Felsina Berardenga Chianti Classico 2019
Ruby red with deep intensity and hue. Fruity, fine and elegant aromas dominated by wild berries, along with array of spicy notes. Fruity on the palate with good tannins and a lingering finish.
Critical AcclaimAll Vintages
A beautiful, creamy red with cherry and chocolate character. Hints of dried earth. It’s medium-to full-bodied with creamy tannins and a long, flavorful finish. shows firmness and tension. Very drinkable now, but will improve beautifully with age. Drink now.
At the southeastern limit of Chianti Classico, Fèlsina’s expansive vineyards look towards Montalcino. The annata is assembled from various parcels rising from 320 to 420 metres on rocky calcareous soil with layers of sandstone. As usual, it is more earthy than fruity, bringing in evocative accents of violet, liquorice and pepper. The palate is superbly textured with fine, grainy tannins providing a sensuous grip. Dark fruited and tangy with admirable depth, it will drink well now and over the next decade. Finishes with a sprinkle of cinnamon.
One of the best vantage points for drinking Chianti Classico is at the entry level. A wine like the Fèlsina 2019 Chianti Classico Berardenga offers so much freshness and cheerful, easy-drinking appeal. It's a terrific partner to pizza, pasta or basically anything on the trattoria menu tonight. This wine shows bright cherry flavors and redcurrant with pressed flowers and some tangy blood orange. It is steady and generous, with lots of bright primary intensity.
This is lively, its cherry, strawberry and orange peel flavors picking up earth and woodsy accents. Firm tannins sweep in on the finish, yet this stays fresh and long. A touch more austere than many '19s.
In the 17 published editions of Gambero Rosso, Italy’s acclaimed wine rating guide, this Tuscan estate has won the coveted Tre Bicchieri (Three Glasses) award 17 times. They are a favorite of IWM, Robert Parker, and any Tuscan wine enthusiast. And they did it by revealing the true essence of the Sangiovese grape and the Chianti Classico terroir. What this tells us is that this is a winery of consistency, producing Chianti Classicos with the ability to age up to two decades for the right vintage. Much like the great Brunello estates, it is the marriage of an ideal microclimate and the uncompromising commitment of a dedicated staff that educes the full character of Tuscany's noble grape, even in off vintages. Even more importantly, this is a producer who creates compelling wines and releases them at contained prices, making Felsina accessible to all wine enthusiasts and one of Italy's greatest values!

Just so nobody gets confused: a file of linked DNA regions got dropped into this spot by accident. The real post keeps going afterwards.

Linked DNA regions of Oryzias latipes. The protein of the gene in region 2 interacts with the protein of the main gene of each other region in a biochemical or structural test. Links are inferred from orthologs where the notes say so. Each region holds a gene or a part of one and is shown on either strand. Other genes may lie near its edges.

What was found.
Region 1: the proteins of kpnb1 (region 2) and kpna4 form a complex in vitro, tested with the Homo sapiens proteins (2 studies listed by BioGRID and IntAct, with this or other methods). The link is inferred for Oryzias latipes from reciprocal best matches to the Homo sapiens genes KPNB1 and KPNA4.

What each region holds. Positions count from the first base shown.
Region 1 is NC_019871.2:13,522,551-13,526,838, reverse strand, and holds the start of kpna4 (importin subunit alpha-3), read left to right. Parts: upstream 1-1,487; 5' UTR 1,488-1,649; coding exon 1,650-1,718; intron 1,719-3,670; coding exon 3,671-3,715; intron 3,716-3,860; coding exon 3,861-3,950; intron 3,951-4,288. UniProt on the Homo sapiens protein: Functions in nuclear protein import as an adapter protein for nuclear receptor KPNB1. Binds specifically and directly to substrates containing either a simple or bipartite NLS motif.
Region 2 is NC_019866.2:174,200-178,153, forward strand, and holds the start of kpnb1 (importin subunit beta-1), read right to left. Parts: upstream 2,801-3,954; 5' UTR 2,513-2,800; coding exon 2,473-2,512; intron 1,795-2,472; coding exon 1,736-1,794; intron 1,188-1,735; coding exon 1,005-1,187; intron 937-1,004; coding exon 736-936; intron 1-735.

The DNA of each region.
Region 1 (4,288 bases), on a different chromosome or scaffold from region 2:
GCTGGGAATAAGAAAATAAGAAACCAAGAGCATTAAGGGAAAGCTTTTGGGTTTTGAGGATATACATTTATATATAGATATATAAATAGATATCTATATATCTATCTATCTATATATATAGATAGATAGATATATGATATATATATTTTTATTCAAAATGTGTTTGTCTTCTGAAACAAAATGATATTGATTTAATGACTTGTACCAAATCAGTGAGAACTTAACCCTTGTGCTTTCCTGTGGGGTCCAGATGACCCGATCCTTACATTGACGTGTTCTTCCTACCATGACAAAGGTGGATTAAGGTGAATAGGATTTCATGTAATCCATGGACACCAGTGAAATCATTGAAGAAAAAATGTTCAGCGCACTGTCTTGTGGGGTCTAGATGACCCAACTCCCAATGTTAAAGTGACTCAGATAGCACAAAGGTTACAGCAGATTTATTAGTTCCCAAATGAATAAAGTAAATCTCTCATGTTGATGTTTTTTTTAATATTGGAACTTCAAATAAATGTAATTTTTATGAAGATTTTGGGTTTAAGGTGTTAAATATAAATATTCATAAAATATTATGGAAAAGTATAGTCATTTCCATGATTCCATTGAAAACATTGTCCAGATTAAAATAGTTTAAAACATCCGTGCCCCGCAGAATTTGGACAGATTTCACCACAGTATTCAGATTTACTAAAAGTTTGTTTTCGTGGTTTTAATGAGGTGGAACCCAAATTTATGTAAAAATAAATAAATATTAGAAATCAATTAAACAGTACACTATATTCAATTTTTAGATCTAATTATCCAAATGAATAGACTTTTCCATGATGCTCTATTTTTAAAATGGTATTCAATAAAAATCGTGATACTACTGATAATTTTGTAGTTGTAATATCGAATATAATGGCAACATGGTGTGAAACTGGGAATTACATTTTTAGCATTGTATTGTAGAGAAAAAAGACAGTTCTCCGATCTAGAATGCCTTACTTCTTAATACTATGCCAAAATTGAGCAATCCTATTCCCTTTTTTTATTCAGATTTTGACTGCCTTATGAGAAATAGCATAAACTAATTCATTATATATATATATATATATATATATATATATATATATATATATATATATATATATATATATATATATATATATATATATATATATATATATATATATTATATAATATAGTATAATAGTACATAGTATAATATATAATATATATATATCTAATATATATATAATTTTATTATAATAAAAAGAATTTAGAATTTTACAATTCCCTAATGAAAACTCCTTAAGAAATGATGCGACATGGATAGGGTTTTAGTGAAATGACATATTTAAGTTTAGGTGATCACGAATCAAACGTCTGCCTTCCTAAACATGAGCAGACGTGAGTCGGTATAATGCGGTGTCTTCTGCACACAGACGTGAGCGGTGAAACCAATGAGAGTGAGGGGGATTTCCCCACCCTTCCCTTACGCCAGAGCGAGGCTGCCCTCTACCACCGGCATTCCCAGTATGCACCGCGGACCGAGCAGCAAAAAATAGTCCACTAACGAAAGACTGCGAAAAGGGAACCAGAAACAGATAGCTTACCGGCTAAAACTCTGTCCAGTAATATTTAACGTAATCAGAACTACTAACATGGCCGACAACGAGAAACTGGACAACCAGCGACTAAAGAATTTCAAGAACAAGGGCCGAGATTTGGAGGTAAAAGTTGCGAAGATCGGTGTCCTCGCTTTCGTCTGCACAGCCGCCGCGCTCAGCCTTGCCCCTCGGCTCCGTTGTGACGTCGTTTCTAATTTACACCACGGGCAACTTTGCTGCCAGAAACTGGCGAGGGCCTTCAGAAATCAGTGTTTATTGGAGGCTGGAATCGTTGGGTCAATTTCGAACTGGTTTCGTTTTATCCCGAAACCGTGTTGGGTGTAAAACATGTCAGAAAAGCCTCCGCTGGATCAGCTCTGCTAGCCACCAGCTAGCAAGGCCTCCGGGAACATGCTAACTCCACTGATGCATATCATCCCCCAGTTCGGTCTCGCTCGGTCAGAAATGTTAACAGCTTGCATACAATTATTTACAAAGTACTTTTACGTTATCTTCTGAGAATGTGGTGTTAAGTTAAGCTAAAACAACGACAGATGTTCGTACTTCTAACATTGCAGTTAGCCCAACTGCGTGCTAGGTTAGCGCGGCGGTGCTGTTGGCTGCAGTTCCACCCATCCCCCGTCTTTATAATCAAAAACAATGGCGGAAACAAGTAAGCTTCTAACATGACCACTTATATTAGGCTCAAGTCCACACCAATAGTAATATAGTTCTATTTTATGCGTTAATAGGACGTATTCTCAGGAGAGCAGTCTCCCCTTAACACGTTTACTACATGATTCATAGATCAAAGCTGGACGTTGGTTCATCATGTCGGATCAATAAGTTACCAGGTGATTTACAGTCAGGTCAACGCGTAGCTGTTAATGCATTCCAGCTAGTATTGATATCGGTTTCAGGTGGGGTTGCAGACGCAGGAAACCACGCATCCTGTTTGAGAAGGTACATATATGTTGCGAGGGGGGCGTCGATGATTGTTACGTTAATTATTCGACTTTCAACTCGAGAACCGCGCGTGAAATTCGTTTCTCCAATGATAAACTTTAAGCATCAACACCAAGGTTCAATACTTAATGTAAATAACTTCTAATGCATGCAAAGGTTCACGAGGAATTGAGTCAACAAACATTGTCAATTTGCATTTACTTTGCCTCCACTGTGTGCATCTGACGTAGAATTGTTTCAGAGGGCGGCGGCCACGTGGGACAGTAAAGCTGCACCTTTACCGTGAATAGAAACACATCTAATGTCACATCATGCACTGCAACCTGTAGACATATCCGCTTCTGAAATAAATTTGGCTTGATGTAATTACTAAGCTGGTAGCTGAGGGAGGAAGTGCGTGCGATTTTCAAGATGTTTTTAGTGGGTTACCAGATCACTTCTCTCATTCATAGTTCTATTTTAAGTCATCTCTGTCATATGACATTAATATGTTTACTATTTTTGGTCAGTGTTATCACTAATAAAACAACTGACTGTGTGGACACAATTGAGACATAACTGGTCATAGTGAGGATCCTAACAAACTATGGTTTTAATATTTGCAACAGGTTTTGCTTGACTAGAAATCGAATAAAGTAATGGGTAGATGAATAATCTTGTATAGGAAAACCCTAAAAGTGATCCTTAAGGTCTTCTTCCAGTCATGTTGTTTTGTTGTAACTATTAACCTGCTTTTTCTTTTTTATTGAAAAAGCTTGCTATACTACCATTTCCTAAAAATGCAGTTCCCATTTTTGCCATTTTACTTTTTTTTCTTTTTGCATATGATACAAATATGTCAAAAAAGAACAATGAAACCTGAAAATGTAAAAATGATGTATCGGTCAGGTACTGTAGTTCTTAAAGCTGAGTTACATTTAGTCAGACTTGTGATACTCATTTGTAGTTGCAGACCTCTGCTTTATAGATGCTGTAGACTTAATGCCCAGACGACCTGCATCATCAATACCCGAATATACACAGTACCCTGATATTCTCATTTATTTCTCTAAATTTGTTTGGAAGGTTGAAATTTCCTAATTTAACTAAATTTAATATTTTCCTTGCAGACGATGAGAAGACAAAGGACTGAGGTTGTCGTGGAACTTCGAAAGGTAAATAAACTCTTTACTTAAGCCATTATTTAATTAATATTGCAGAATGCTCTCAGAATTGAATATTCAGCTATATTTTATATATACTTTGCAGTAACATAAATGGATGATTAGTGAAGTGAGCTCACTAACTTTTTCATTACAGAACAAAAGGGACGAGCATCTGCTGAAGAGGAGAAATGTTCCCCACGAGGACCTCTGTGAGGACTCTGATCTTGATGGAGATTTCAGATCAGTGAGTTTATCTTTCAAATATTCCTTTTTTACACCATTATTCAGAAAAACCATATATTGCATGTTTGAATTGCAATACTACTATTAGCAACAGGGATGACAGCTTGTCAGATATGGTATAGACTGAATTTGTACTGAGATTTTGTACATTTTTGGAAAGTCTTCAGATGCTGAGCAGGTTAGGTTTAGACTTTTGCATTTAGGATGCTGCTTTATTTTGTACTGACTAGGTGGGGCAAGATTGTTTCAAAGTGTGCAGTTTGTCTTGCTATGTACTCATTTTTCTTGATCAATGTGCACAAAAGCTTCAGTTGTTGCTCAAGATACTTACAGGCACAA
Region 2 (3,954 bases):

One of the first wine regions anywhere to be officially recognized and delimited, Chianti Classico is today what was originally defined simply as Chianti. Already identified by the early 18th century as a superior zone, the official name of Chianti was proclaimed upon the area surrounding the townships of Castellina, Radda and Gaiole, just north of Siena, by Cosimo III, Grand Duke of Tuscany in an official decree in 1716.
However, by the 1930s the Italian government had appended this historic zone with additonal land in order to capitalize on the Chianti name. It wasn’t until 1996 that Chianti Classico became autonomous once again when the government granted a separate DOCG (Denominazione di Origine Controllata e Garantita) to its borders. Ever since, Chianti Classico considers itself no longer a subzone of Chianti.
Many Classicos are today made of 100% Sangiovese but can include up to 20% of other approved varieties grown within the Classico borders. The best Classicos will have a bright acidity, supple tannins and be full-bodied with plenty of ripe fruit (plums, black cherry, blackberry). Also common among the best Classicos are expressive notes of cedar, dried herbs, fennel, balsamic or tobacco.
Among Italy's elite red grape varieties, Sangiovese has the perfect intersection of bright red fruit and savory earthiness and is responsible for the best red wines of Tuscany. While it is best known as the chief component of Chianti, it is also the main grape in Vino Nobile di Montepulciano and reaches the height of its power and intensity in the complex, long-lived Brunello di Montalcino. Somm Secret—Sangiovese doubles under the alias, Nielluccio, on the French island of Corsica where it produces distinctly floral and refreshing reds and rosés.